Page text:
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WHERE THEM'S A WILL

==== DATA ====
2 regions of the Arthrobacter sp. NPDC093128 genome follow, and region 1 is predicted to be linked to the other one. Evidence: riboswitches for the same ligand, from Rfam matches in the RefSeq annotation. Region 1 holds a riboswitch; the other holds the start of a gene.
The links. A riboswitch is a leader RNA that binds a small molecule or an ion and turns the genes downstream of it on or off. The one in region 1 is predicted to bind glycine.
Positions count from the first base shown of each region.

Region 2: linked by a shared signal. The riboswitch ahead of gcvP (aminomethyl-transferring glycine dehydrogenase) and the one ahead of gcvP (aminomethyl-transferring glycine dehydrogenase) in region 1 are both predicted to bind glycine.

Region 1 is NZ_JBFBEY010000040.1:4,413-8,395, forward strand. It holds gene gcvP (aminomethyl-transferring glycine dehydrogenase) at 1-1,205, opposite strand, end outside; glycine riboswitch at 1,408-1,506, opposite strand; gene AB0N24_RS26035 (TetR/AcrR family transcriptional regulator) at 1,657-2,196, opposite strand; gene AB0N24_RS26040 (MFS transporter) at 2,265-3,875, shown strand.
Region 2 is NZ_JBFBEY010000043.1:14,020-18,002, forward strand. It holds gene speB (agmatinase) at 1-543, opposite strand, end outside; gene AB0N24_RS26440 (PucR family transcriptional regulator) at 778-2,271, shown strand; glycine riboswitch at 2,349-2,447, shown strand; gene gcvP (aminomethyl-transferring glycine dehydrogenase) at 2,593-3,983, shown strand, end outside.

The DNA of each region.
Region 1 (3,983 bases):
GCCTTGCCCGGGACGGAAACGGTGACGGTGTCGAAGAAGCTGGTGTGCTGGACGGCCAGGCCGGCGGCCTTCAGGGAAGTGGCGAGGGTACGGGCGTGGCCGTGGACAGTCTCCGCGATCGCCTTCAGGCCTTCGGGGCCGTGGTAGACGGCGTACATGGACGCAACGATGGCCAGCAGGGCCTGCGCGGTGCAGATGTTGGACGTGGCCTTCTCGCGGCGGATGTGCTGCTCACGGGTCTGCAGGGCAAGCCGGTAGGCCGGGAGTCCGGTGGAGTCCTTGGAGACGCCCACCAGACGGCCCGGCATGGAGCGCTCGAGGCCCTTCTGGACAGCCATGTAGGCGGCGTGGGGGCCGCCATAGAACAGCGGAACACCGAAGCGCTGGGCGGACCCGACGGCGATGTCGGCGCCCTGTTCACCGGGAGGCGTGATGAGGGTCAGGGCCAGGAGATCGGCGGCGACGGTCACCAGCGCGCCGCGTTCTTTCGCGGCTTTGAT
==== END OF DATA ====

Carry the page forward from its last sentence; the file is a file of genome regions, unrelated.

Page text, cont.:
Detective Story Wherein the Mystery of the Conrad Murder is Unravelled. SYNOPSIS Gordon, a newspaper reporter, is awakened by n telephone summons to Ylait the residence of Anthony Conrad, a retired broker, who has been found dead on bis couch. Suspicion points to Gustav Conrad, his nephew, with whom he had quar reled the night before and who to all nppearences tried to commit suicide after killing his uncle. Physicians tliul that Gnstnv has a chance to recover. The will leaves $5,000 to Gustav and the balance of the estate to George Mullet, another nephew. Not satisfied with the apparent so lution of the case, Semi Dual, the old man of Mystery, takes a band In the tangle of human life. Dual asks Gordon to go with John son of the detective force and search the Conrad premises thoroughly for other evidence. "All right, Glace. If you can find anything which will let young Conrad out I won't kick, and from what this Dual said I reckon that's his lay. Lead me to it, son." "Come along," I told him, and passed on into the larger room. There I took the glass from my pocket and began to examine win dowsills and the floor. Not that I had any hopes of picking out any footprints, save those made during the morning, but I meant to let no chance to escape. Johnson perched on an end of the desk and watched me, grinning. "You look like a stage detec,' son," he jeered as fc.vorked. "Dual thinks this an outsiae job?" "I don't know what Dual thinks," I snapped back. "He's a habit of not telling everything he knows." "Go ahead," said Johnson, and lighted a cigar. "By the way," I suggested, get Bryce on the phone and tell him to keep in touch. Tell him to have that gun and those hairs handy when we need them, and to be ready to bring them to us." Johnson shot me a quick glance. "Is that from you or Dual?" he in quired. 'I was talkin' with Bryce after Dual called me up, and he says the chap's the real stuff. Does he want Bryce to stay close?" I nodded. Johnson reached for the phone. While he was talking I went on into the alcove where the body of Conrad had lain and continued my search. There wasn't a thing I could find. "Window-sills, floors, even the panes of the windows, I went over, but they showed nothing which I could call suspicious. Johnson sauntered in as I worked. "I got Bryce, and he's on edge about the thing," he remarked. "He says I'd better git into the wagon be fore you boys crack the whip. Is there anything I can do?" "Not yet," I responded. "I can't find anything here." I rose and we both went into the unused room between the study of Conrad and Gustav's room. There again I got down and began to exam ine the floor. It was close by the window of the end of the room that I found my first reward. There, as I swept the carpet with my glass, I found something which sent my heart into my mouth. It was a faint outline in the nap of the piling just the dim outline of a foot print. But the toe pointed inward and the outline was plainer at the heel than at the toe. It was as though some one might have thrown a leg across the sill and planted a foot on the carpet, rising through the casement, with his full weight thrown upon the heel of his shoe. I bent above it and scanned it through the glass. There was no mistaking its import. Some one had stepped there, and about itb outline was a fine line of powdered soil, as though particals of earth had clung to the sole of the shoe. I beckoned Johnson, and he came quickly to my side. I pointed, and ho (hopped to his knees beside me, glanced at the print, anil a second later at me. "Did anybody stand or sit here this morning?" I asked. He 'shook his head. 'I don't think so," he considered. "The flatties stayed in the room with Conrad, and neither Bryce nor I was here. Sommers might have sat here or stood by the window where's the other foot?" I nodded. "Exactly! Then, Johnson, some body stepped in through this window, and that somebody had damp soil on his foot, which has since dried. Well" "You're right! By the great guns, you're right!" he exclaimed in some excitement. "Come on an we'll see if we can find any more of these." "Wait a minute," I checked him. "Let's measure this one now. You takes notes." I clrew the tape and carefully took the measurements of the print, call ing them to the detective, who wrote them down in a book. "Now," I said as we finished, "we'll look for some more." We searched, but without success. There was that single print, point ing inward from the window, and then came the wide path of many other feet leading from door to door across the room, and into the one where Gustav had lain. Whatever may have been there ear lier in the day was smuged and ob literated by the others which had tracked across them. Once or twice we thought we had found one sim ilar to the first, but we could not be sure. Johnson swore. "What a bunch of darned fools we were not to look this morning!" he berated himself and Bryce. "But honest, Glace, the thing looked so clear " "That, as Miss Burton said, you never looked below the surface," I finished. Johnson scowled and wagged his head. "That's right," he admitted. But how in time did Dual know the thing was here?" "I don't know," I confessed, "but he must have had a reason. He nev er makes a statement unless he does." "But he wasn't here, puzzled John son. "He was miles away, an' he didn't see anything at all, nor know anything at all, and yet " "He knew something, all right. You've got to admit that," I took him up. "It looks that way," he grumbled. "But good Lord how?" I had been thinking. Now, as he paused in confused question, I turned the subject back to the footprint. "If a man came in through that window he must have laid hands on the sill, Johnson. Come over there and see if we can find any finger prints." He started to attention. "Right you are," he snapped out and reached the window in a bound, bent, and began to scan the wood of the sill with a careful eye. "Take the glass," I suggested, "and look about a foot inward from each end. He'd reach through, grasp the sill with his hands, and swing his leg between his arms. The footprint is about the middle of the sill if you'll look." He nodded, took the glass without looking around, and continued his in spection. "And here they are!" he cried out in sudden exultation. "See? He did just what you said. Wait! I'll take a print of those. Take the glass! He literally tossed it to me and reached into his pocket, from which he drew a small package of giay pow der, dusting it lightly over the region where the hands of the unknown hud rested. Then with a .small sheet of caibon paper he pressed lightly and smoothly over the dusted outlines and lifted away a gray impress of the telltale marks. lie lifted a face which had grown thinner and more tense. "Glace, he remarked, "we'ie on the trail of something big and devil ish, and we're going to run it down. If this goes like it looks, Gus Conrad was shot by the man who climbed in this window. You can bet I'm going to look below the surface from now on, all right, and I'll get this jasper if it takes ten years!" Very carefully he put the paper away. "I reckon we'd better go outside," he added. We left the house and went into the grounds. Then we walked around and came down the side, until we wore below the window where the man must have entered. There we both went down in the grass and crept carefully toward the wall, scanning the earth for a sign, but not until we were di rectly beneath the window did we find it. Then, just where the grass of the lawn ended and left a little bare patch of earth, close to the wall, we came upon another footprint, pressed deep into the damp earth. Johnson pointed it out with a thin lipped smile. "There it is," he said quite calmly. "He stood Uioro and reached up and gripped the sill. Ho put all his weight on thnt foot when he stretched up, and he pressed it in deep. Go on nnd measure it, and see how it match es up." I got out the tape, and with hands which trembled I laid it lengthwise nnd across the well-mado print. One by one I gave the measurements to Johnson, nnd ho wrote them down beneath the others from the print in side. At the end he nodded in sat isfaction. "They tally," he announced. "And see here." Ho pointed to a fresh scratch on a brick, broad and smudged, with a bit of mud sticking to it such a mark as might be made by the toe of a shoe scraping against the wall. We looked at it for fully a minute; then I turned away. "Now," I announced, "I've got to see the Porters. Do you know where they are?" "Somewhere at the back," said Johnson, following along. We went back into the front hall and walked down it to a door at the rear, where I rapped. Footsteps came from the other side, and it was swung back by the old valet. "Can you come in front for a few moments?" I requested, and he nod ded and stepped into the hnll. Once in the front room, I asked him if there was any way in which I could obtain a sample of the younger Conrad's writing. He viewed the request with some surprise. ."All the writing done of late was done by Mi-. Gustav," he volunteered; "but I rather fancy it would not do to take any of them away, they being mostly business papers and the like." "I only want a mere specimen," I explained. "Just a word or two." He knit his brows for a moment. "How would a small note-book or something like that do?" he asked. "It would be the very thing," I le plied. Porter turned to Johnson. "Will it be all right, sir, to let him have it ? I was thinking maybe there might be a note-book in the coat pocket of the suit Mr. Gus was wear ing last night." "Glace is acting with me," leas sured Johnson. "If you can dig up what he wants, get about it quick." Porter nodded and walked through the door toward Gusav's room. John son and I followed. The coat and vest of the wounded man still hung over the back of a chair, and Porter immediately began an examination of the pockets, pres ently withdrawing a small book bound in soft red leather, and extending it to me. "That is a memorandum- book he always carried," he stated. "You can see he's writ his name on the front page himself." I opened the book and verified his words. "This is his own writing? You're sure?" I questioned. "Oh, yes, sir!" declared Porter. "I'm sure of it, sir." "And, Porter," I continued, "do you know if the window in the next room was opened or shut during last night?" "It was open, sir. Mr. Conrad al ways had it open, winter and sum mer. He liked the air, sir, though he always had this here window open. That was why nohody slept in this room, sir." "Then it would be easy for some body to get in that way, Porter?" My "Some one to get in, sir!" cried the man. "Why, yes, sir. Bui, My Gawd, sir you don't think thai any body did get in not last night, sir? I asks your pardon, but just what do you mean by that?" "We mean that some one came in that window and murdered your mas ter, and tried to murder Mr. Gustav, and thought he had succeeded," said Johnson. "Then" Porter's hands were shaking and his lips writhed above the question "then Mr. Gustav wouldn't have killed the master, sir?" "No." "Thank Gawd, sir!" stammered the servant. "I've been thinking and thinking and hoping, sir but I couldn't see it. I'm glad as you can." "We can't as yet," grinned John son; "but you can bet we will." "Yes, sir," said Porter. "If that's all, sir, I'll be going and tell the wife. She's takin' it hard, sir." He shuffled out. Things were moving. I had the sample of Gustav's writing, and we had two footprints and some finger marks. Once more, as before, Dual's Won derful insight into events was being justified an the wheel went round. All of Johnson's skeptcism had van ished, His thin face was eager, tense. There was a look of purpose in his eyes, which I knew would remain un til he had run his quarry to earth. No doubt now but that he would con tinue to look deep below the surface, or rest until he hnd found the man ivlinen fnni- nnd hrmrla liMiwl fVincn marks. Like myself, he had witnessed the truth of Dual's methods, and, as in my own case, it was Dual's wonderful force back of him which was now urging him on; though 'I knew that he did not know it ns I did. As the servant's back vanished in to the hall Johnson turned to me. "Now, is there anything else we were to do?" he asked. I nodded nnd I smiled. Even at thnt time it struck me as rather odd to have this member of the city de ectivo bureau asking me what he should do next. Nevertheless, I did not hesitate about my reply. "Dual said he wanted us to get hold of the will and be able to produce it when it was wanted." "Mallet put it back in the drawer," said Johnson. "All we got to do is take it out, I guess." He drew out the drawer and lifted the document from it, tossing it up on the desk. "I wonder why Mallet didn't take it with him, seeing that he's the major heir?" I shook my head. "Maybe he meant to come back after it later.He knows he can trust the Porters, and probably didn't want to appear too anxious about it this morning. I'm going to look at the thing again." I opened it out and spread it upon the desk, pushing back some loose pa pers to make more room for it, and then I paused, for under the papers there was a spot. It was nearly circular and slightly raised, higher in the middle than on the edges, and a dead chalky white. It wasn't very large not bigger in circumference than a large pea but on the black surface of the mission" desk it showed in glaring contrast. I put out my finger and touched it. It felt dry and yet brittle to the touch. "See here, Johnson," I exclaimed, "what do you suppose this is?" He bent down and eyed it, put out his finger and felt it, and finally rais ed his head. "It looks like a flake of starch," he declared. "Take your penknife and scrape it off and add it to the collection, what ever it is," I suggested. "We'll let Dual take a squint at it, anyway. Get it off without breaking, if you can." Johnson attacked it with the small blade of his knife and, working gently, succeeded in scaling it off the wood. Then he slid it upon a piece of paper and folded it up with exceeding care. That done we once more turned to the will, and I spread it out on the desk. Together we read it over, but there seemed nothing in it which could give us a further clue, which shows how a person may look right at a thing and still never see it. It almost seems at times to carry out the claims of those people who allege that nothing exists save thought, and that what we see is only what we think we see, and isn't there at all. Just as I was on the point of folding up the will and slipping it into my pocket the light, striking across it, revealed something I had overlooked. I spread it out again, and got out the glass and focused it on that part of the page where tho light had struck. Then I saw it plainer, and I let out a yell. For, close to the end of the line in which the word George appeared, there was the dim, almost impercep tible outline of a finger-print! 1 gave the glass to Johnson and pointed to the spot. He bent and peeied at it as I hnd done. "Do you see it?" I asked in some excitement. He nodded and laid down the glass. "It's there," he said almost in awe. "If I ever get inlo a case like this again, where I make so many blamed blunders in the same length of time, I'm going to cut the game and go to driving a milk-cart. The whole trouble was the thing looked so darn ed simple that it had me hypnotized. I just went to sleep and let anybody tell mo anything was true. Well, at all events, this justifies us in tak ing the will along as evidence. Hand it over, son." "But Dual wants it," I made pro test. "And he's going to get it!" flashed Johnson. "Good Lord, that fellow's all to the good! He can sit in a chair and beat me at-my own game. I'm going to see him before this thing is over. He's got a method I'd like to get next to myself." I handed over the will, as he de sired and smiled to myself. I had an idea that Dual's method, as he called it, would take some "go ting next" to that Johnson wouldn't be up to, but I didn't tell him just what I thought. He had drawn the carbon-print he had made of the marks on the win dow sill from his pocket, and was scowling at it in deep thought. Pres ently ho put it away again. "I won't say for sure till I am sure," he began speaking; "but I've an idea that these marks and that on tho will arc the same." "If that's so, the murderer opened this drawer last night and examined the will!" Pe.srlni-i.od. "It looks that way now," Johnson agreed. It seemed to me that wo must have accomplished what wo had come for, and it was nearly two o'clock. "Dual told me to call him up," I told Johnson and picked up the phone. I gnvo 'Central Dual's private num ber, and in an instant he answered my call. I imagined him at the desk, waiting for the ring, ready to guide my course into the next stage of the chase, and I smiled to myself ns his voice thrilled along the wire. "All through, Gordon? Now, lis ten closely. You have found what you sought, of course? Next, you will go to the St Mary's Hospital and inquire nt the iflice for anything which Dr. Sommers may have left there for me. He promised to leave it, subject to my call, this morning. After that find a way to get a spec imen of Mnllet's writing. You have done such things before, and I am leaving it to you. Use your taxi and do not waste time. Also, while you are at the hospital you may as well see Miss Burton and tell her for me that I said her sweetheart is in nocent of all wrong-doing, and that he will live. "After you have done this you may go to the Record office and report to' Smithson, and then come on here, Now, call Johnson to the phone." CHAPTER V. A Mysterious Envelope. I left Johnson at the phone and went out and down to the street where my taxi still waited, entered it and told the driver to take me to St. Mary's Hospital where Sommers had sent Gustav Conrad for the operation, which it seemed, from Dual's woids, was to save his life. How like Dual was that message, I thought, as I rolled along. Out of his busy scheming and plan ning to catch the cowardly assassin who had struck down two men the night before, he could yet find time to give a thought to the woman who lingered beside the bed of one of those men in anxiety and heart-sick fear. Suffering always appealed to Semi Dual, and he would relieve it if he could. The golden light of the spring day was dimming. Glancing out of the window I noticed that the clouds in the sky, light and fleecy at noon, had increased in number, and had grown darker in hue. It looked as though we might be in for spring rain. I drew back from the window and lighted a cigarette and smoked and thought over every thing from the start. I wondered what it was Dual ex pected me to get at the hospital that could possibly bear on the case. Even as I asked myself the question we turned into the grounds of the hos pital itself, and slowed down before the main door. Again telling my man to wait, I went up the great steps to the door and rang the bell. Presently a Sister of Charity came shuffling along the tile floor in her billowing robes of black and set the door ajar. To her I made known my wants, and with a wordless gesture she turn ed and led me back through the hall with its faint reek of drugs, its sug gestion of nth degree cleanness, to the office, and waved me to enter. (To bt CoLtinued) The Use of Rice In Salads. The use of rice in salad is still a novelty, says a Cornell Readlr.K Course pamphlet, published by the New Yoik state college of agriculture at Cornell University, "and pet haps a woul devoted to the subject may not come amiss. A lice salad is often tin' best solution of tho (iiiestion, "How .shall I act up a dainty dish for n luncheon or supper which slnll lit rilling enough to satisfy heaity appe tites and vot not cost too much?" Left oveis of moat, diicKcn. and t-aia ma be pieced out with canal quantities of cold boiled rice; canned salmon an I tuna fish aie ically inipiovcd by kikIi tientmonl; cold hailed cod and ill. make a moat templing sabid; am hard cooked eggs may always Li piossed Into service. Left over a of vegetables may aten.be used up la this fashion ; . . Frcm h dicsslng, may cnnalso dicsslng, and simple be Ilea dressing are equally good with tliPM.' salads. The Return Invitation One oung man met another, a filead of his, and to do tho piopcr thing Invited him to a French dinner Everything was served in good st.vle, but tho different courses wore dished up in very small poitlons. At its conclusion, the one who hnd extended Uio invitation, and who was perfectly accustomed to tho general f.tylo of tho lestaurant snid: "Pretty good meal, that for, dpllar Mm frIMul Trtif ehJ" "Yen," responded hlfl frtsMrfjo was still nungry, "iirai rater newjypu havo ono with mo." Drafts under (he floors are death t pigs and even to grown hogs. PATENT MEDICINE IS OF OLD ANCIENT PRESCRIPTIONS FOUND TO BE VALUABLE IN BY GONE YEARS Earliest Remedies Said to Possess Very Much Merit. Because Americans buy and uso such largo quantities of patpnt medi cines that many manufacturers have mado large foi tunes in tho business, one might naturally conclude that there Is a gieat deal physically wrong with the people of this country and that this is tho age of patent medi cines, but It appeals that secret ineoi cal preparations were made and vend ed In largo quantities many centuiies ngo. Indeed a few of these scciet lemc dies became so popular and were' con sidered of ho much nlire to ailing hu manity that the reigning monarchsin past centuries bought the seciets from their discovers paying for them Inrgo bums of money. It has been found for example, that Louis 2ilV of France paid lhindsome sums for three such piepaiatlons, namely, Helvetius' lpo cac remedy, Glauber's kermis mineral and Talbor's cinchona lemedy. It would seem that some of the ear ly secret lemedies must have possess ed some merit, for some that were patented as early as the sixteenth centuries are now standard remedies, being highly esteemed and sold In large quantities. An interesting and unusual fact in connection with soma of tho medicines which made their debut as patent remedies is that they ORIGIN aro now hold in good leputo by prac ticing physicians who prescrlbo them for their patients. Among these nro 'Fowler's solution of potassium arsenate, which was first made by an apothecary named Fowler who kept the lemedy as a secret and refused to admit that It contained ar sonic. Another 1b paregoric which j was originated by Dr. Le Mori of tho , Leyden university, nnd still another is Doer's powders, first piepared by Thomas Dover, a doctor and pirate. Common bicarbonate of soda, which is universally used In cooking was originated under tho namo of "univer sal salz" by a Berlin apothecary. Although nil modern physicians look with contempt on patent medi cines, some of the earliest of tho preparations were Introduced by phy sicians. For example, one Dr. Gregory a professor of medicine nt Edinburg, originated a compound powder of rhu barb; Dr. Turner a distinguished sur geon of London Introduced an oint ment calamine ointment and Dr. , Sii)dejrham, a" noted English pbysl- clan, brought out wine of opium. FLORIDA MOUND YIELDS BONES OF HUGE INDIANS Pottery, Axes and Arrow Heads aro Also Found Buried With Pre- historic Seminoles A prehistoric burial mound of tho Seminole Indians has just been found at Magnolia Springs, Fla. Dr. E. J. Tomson and John Kendilck, a well known artist of New York, made tho discovery a few days ago, and after two days of excavation. Three skeletons, half a dozen skulls four arrow lreads, and pieces of pot tery, weie obtained on the first day, tluee moi e skeletons and six anow heads and stono axes were dug up. Dr. Tomson said it was impossible to say how long the bodies and lellcs had been buried there, but he believ ed them to be prehistoric. The skeletons all measured more than 6 feet. One measuring 6 feet 6 inches is perfectly pieserved, and in the skull the teeth remain perfect. Tho size of the jaw is remaikable. The toot of a tree has grown in tho exact shape of another skull. The skeletons weie found lying faco downward with heads to the south. It Is a known fact that the aborigine buried with their chiefs and priests their favorite pieces of pottery con taining food to nouiisli them on their Journey to the Happy Hunting Ground. It is also known that the tiibes burned tho sand so ns to preserve their dead and Dr. Tomson pays tho sand excavated has .the queer look of burned sand. As there is no suitable Btono in Florida tho doctor has con cluded that the arrow heads original ly came from sorao of the Northern Indian tribes. Tl.e mound is aixty feet lonu, 30 feet wide and twelve feet high. It is locat ed in a clump of live oaks and long leaf pines, 200 feet from tho St. John's River. Tho largest four trees almost mark the four corners of the mound. They aro neatly SO feet high and 4 feet in diameter. The explorers aro continuing thflr work In the hope of adding more cu rious to their collections. They will Bend tho skeletons to tho Museums of Natural History at Jacksonville ard New Yoik. To Make Compass on Watch A watch may be used to deteimlno tho points of 'tho compass by pointing tho hour hand at the sun any time of SIM A .! A r nwY 4 It n nlnnlttn 4 1 a HbHill h.juv wo Mi.u n.cii jjmtiiiK win an. ti ii ijypleeo of straight vlro crosswise be-'- tweon tho hour hand nnd the flgurn 12, getting exactly half way. Tho point of tho wire which comes between the 13 and tho hour Land nlwayB polntH duo south.